In 2015, the Government of Mariano Rajoy approved the Law for the De-indexation of the economy, which de-links any contract in which it participates in any public sector entity from the evolution of the CPI. And two years later, the Public Sector Contracts Law was carried out, which transferred two community directives and which -together with the previous norm- makes the price review of public contracts unfeasible. But unlike what happened in other matters, the change of color of the Government has not introduced changes in this matter, even though most of the formations in the chamber understand it to be reasonable. Meanwhile, the effects of this refusal are especially noticeable in the sectors that cover the functions that the Administration has outsourced, such as cleaning or care.
The year was marked by a general rise in prices that stood at 8.4% of the media, however, these companies will not be able to transfer the increase in costs to contracts in progress, which according to current regulations may have a duration of up to five years. Although they will not be able to rebalance the contracts sealed after a tender to compensate for the increase in the Minimum Interprofessional Salary (SMI) up to 1,000 euros, nor will they now be able to pass on the new increase of 80 euros. For Juan Díez de los Ríos, president of the cleaning association ASPEL, it is an injustice that the Government determines these increases “with the money of others”, while showing zero political will to review these contractual agreements, as he declared in conversation with Information.
The representative of the businessmen maintains that it is an issue that he has been defending for nearly eight years, although he does not observe political movements that are going to modify the scenario. On the other hand, it is a demand that he shares with the unions, which have also observed a progressive precariousness of the workers who work in these sectors, with high rates of partiality and a remuneration very close to the SMI. Almost a year ago, the CCOO, UGT and CEOE jointly signed a manifesto in which they argued that the Public Contracts Law “makes it impossible to review their prices in most service contracts” which means that, before Any modification that affects the costs of a contract already in force, such as salary costs, “will produce an economic-contractual imbalance in the winning companies.”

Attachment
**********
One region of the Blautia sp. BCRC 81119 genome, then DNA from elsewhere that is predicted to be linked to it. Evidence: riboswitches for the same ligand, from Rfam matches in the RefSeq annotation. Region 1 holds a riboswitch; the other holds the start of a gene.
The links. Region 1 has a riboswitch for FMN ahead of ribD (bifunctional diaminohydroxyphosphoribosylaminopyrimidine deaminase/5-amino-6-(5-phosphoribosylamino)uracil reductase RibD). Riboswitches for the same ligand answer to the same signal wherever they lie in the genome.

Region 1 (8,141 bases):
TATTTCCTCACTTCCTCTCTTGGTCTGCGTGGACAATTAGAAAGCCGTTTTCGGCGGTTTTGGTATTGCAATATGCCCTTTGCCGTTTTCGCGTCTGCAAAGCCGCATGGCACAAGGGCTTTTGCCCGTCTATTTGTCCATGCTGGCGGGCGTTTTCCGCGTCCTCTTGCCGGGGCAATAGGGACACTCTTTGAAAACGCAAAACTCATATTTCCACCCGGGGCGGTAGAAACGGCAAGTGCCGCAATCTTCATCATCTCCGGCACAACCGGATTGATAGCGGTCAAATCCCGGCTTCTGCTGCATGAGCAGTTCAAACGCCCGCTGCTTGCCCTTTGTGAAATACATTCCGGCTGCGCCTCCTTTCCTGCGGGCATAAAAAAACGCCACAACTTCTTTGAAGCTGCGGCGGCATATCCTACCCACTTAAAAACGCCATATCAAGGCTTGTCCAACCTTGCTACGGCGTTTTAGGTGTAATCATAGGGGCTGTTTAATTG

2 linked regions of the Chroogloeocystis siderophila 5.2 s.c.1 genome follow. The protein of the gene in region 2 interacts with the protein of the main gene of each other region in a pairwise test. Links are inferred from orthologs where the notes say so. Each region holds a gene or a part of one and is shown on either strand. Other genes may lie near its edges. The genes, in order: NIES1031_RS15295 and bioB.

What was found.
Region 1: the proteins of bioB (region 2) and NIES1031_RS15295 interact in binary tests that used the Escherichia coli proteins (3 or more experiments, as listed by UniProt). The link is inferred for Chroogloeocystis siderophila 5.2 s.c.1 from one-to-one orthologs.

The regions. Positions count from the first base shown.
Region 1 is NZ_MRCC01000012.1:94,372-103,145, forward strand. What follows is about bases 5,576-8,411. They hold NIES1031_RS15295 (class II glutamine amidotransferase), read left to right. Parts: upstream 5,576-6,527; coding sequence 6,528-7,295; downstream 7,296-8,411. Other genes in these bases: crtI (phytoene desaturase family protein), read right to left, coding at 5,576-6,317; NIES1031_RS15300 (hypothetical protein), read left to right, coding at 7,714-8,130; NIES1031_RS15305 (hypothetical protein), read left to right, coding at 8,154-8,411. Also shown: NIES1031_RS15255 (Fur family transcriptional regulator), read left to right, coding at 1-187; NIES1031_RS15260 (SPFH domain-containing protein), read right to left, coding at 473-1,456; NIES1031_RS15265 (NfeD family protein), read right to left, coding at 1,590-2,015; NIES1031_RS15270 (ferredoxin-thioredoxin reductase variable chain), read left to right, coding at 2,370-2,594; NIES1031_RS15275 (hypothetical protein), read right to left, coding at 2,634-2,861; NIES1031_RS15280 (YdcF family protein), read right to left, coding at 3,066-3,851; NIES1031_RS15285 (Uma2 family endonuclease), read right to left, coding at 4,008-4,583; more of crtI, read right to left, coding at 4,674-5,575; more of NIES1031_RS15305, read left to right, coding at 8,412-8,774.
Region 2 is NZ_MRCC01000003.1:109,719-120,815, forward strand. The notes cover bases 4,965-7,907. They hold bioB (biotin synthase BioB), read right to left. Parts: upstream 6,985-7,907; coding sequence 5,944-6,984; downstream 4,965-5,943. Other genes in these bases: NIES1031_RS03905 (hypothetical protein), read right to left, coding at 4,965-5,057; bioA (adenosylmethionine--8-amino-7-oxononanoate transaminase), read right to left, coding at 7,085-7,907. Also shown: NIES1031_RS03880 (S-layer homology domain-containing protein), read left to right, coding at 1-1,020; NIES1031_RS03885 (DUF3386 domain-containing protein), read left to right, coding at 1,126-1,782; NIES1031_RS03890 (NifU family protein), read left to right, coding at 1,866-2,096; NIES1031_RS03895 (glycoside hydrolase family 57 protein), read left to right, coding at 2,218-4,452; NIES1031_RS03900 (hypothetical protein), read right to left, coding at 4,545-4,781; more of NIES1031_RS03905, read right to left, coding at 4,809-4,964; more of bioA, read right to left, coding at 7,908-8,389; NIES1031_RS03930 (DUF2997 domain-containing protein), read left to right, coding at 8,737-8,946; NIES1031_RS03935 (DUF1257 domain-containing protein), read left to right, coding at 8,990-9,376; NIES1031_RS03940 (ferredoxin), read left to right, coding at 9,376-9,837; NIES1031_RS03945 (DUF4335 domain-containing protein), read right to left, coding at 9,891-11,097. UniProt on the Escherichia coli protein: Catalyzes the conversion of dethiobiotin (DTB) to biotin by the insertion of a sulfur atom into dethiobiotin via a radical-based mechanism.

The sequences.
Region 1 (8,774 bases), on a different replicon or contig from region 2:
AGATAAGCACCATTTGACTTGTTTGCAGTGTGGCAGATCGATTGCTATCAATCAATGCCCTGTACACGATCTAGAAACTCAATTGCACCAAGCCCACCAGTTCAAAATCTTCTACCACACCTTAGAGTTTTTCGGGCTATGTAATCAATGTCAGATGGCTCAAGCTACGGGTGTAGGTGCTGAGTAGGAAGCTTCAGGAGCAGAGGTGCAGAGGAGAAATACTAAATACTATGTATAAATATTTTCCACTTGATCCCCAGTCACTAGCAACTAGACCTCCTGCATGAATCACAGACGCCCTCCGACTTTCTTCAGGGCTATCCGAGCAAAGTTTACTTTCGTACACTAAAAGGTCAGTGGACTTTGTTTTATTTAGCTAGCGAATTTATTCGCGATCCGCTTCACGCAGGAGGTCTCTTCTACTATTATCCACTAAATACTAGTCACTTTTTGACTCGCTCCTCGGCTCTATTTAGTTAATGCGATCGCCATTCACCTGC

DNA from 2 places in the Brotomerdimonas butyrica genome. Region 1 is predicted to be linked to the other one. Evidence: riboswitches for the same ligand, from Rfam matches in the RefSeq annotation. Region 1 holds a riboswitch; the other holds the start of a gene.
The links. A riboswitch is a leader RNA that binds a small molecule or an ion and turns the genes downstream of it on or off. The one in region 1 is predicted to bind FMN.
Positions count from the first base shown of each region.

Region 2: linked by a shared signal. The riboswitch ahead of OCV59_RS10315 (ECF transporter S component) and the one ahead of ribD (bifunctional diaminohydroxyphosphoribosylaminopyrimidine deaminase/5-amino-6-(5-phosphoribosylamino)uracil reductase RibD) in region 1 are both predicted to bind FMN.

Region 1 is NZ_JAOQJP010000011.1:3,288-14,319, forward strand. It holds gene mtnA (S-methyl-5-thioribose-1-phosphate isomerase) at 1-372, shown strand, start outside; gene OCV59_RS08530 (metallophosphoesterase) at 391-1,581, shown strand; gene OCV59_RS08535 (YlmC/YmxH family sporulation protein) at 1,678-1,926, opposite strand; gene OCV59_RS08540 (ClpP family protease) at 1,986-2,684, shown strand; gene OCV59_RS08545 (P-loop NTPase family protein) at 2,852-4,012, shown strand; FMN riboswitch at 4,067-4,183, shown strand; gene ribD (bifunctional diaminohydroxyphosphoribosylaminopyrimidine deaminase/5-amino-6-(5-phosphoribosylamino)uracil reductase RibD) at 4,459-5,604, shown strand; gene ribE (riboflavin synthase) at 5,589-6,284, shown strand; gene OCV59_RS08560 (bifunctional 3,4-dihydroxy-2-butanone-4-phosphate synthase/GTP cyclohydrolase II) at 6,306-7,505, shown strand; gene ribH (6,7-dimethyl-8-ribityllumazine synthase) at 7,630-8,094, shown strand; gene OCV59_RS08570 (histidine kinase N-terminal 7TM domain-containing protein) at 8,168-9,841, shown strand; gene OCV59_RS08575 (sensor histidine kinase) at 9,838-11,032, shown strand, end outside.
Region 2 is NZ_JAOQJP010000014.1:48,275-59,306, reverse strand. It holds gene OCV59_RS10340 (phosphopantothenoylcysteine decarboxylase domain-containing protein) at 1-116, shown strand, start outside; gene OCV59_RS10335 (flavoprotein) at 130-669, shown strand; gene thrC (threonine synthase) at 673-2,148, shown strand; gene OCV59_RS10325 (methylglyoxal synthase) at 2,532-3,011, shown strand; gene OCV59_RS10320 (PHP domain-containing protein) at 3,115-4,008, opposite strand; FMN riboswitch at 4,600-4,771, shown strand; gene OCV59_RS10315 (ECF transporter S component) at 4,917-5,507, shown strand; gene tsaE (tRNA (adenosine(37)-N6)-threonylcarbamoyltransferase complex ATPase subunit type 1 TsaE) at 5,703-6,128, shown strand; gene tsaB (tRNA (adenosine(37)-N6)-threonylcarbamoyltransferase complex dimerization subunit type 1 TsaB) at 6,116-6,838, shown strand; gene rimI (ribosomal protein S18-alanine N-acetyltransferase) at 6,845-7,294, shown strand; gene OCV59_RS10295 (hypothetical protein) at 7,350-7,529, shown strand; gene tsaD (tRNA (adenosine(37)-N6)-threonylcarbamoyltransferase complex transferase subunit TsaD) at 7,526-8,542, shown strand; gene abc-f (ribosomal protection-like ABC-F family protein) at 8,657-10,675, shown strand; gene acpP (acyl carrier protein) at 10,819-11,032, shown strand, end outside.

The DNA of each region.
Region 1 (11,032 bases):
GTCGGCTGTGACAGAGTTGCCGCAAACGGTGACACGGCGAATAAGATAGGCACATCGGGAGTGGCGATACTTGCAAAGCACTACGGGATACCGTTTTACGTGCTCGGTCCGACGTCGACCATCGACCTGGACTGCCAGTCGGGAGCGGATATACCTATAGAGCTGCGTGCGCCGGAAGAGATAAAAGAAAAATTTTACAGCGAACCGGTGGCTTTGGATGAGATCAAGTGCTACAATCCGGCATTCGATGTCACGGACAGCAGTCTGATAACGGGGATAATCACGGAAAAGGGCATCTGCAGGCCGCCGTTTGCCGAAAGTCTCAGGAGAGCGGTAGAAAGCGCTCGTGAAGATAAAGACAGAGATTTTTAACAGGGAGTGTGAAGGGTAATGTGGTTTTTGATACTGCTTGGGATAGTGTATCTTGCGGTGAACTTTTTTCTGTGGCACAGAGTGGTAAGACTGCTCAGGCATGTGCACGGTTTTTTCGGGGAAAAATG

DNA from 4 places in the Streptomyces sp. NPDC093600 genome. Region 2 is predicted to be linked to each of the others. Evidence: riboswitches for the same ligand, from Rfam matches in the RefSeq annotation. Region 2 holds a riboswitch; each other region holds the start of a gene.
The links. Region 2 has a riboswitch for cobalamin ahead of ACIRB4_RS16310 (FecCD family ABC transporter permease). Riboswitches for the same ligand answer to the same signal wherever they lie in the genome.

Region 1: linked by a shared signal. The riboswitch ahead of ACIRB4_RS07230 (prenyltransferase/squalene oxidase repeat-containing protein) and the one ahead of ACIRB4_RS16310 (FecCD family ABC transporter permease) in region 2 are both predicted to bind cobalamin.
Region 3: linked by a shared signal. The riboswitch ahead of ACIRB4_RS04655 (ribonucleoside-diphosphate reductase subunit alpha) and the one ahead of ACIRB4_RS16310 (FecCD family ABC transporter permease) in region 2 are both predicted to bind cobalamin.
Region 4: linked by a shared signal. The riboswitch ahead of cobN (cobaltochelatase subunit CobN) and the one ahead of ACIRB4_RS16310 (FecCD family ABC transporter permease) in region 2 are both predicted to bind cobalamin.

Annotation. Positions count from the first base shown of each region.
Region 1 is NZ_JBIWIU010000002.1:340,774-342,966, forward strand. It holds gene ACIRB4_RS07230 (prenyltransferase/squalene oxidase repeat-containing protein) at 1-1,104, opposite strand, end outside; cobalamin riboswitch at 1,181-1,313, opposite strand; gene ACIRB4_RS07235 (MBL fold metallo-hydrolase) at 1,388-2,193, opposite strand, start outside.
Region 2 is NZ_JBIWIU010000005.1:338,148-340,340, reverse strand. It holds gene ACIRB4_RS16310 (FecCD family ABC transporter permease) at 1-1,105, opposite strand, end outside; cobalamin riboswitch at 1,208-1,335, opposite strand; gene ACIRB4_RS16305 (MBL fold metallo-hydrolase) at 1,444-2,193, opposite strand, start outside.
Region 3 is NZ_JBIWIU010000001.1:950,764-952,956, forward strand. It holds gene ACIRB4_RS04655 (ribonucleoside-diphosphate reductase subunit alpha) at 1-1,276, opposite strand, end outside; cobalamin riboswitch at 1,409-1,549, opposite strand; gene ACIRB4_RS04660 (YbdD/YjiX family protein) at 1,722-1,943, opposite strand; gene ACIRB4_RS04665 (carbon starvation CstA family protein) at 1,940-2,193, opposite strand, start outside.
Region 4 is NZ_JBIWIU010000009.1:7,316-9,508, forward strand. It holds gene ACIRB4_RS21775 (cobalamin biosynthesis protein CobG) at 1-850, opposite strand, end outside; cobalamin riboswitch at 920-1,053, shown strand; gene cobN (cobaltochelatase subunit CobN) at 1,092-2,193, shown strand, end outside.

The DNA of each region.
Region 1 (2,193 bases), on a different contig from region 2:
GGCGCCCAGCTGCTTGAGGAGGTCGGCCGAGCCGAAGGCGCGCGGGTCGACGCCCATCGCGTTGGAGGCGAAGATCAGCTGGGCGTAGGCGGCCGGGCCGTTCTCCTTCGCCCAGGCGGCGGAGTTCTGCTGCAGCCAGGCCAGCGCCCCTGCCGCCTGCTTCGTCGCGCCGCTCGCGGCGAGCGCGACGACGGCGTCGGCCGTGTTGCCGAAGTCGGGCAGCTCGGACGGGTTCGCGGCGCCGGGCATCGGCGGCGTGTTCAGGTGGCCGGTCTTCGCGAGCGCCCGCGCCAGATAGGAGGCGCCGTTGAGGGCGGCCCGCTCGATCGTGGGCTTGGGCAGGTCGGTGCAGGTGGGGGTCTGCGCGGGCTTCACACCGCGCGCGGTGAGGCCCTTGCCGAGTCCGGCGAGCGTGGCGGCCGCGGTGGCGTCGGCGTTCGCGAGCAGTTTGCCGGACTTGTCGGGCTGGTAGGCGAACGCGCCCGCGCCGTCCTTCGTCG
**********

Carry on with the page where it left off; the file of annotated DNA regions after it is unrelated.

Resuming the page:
However, almost twelve months later, the companies continue in the same situation as in March 2022, with the exception of the construction sector, for which a specific Royal Decree was presented to assess the increases generated by the conflict in Ukraine. . While they must face a new rise in the SMI that from ASPEL they estimate affects more than 50% of the collective agreements, in addition to the suggestions that they may have in the negotiation between companies and union representatives to the axis as a reference for salary increases. Díez de los Ríos does not dare to venture what implications this will have in terms of employment or downsizing, since he reflects, they must attend to the contracts they have signed and have the necessary personnel for it. So he calculates that these effects will be seen in the medium term.
This sector, like that of other services such as care in nursing homes or assistance, is spent feminized. 78% of its workforce are women and more than 70% have a partial contract, although on many occasions this is not the desired one, which impacts the gender wage gap. In the presentation of the ‘By doing more, we earn less’ campaign, the secretary of the Workers’ Commissions, Unai Sordo, highlighted that part of the responsibility for the 20.9% difference in the average remuneration received by men compared to women is publish. Since the administrations had followed a process of “systemic outsourcing” while the aforementioned regulations “make it difficult to improve the salaries of services outsourced by the public sector.”
“The Administration cannot evade or not have any type of responsibility for the public services that it manages indirectly,” points out the CCOO’s Confederal Secretary for Women, Equality and Working Conditions, Carolina Vidal, in conversation with this medium. “Now the prices of wages are rising and jobs, often subcontracted, are becoming more precarious, because the increases cannot have an impact on the price and it is something that mainly affects women,” she maintains, while denouncing that it is a generalized situation that It is happening at all territorial levels.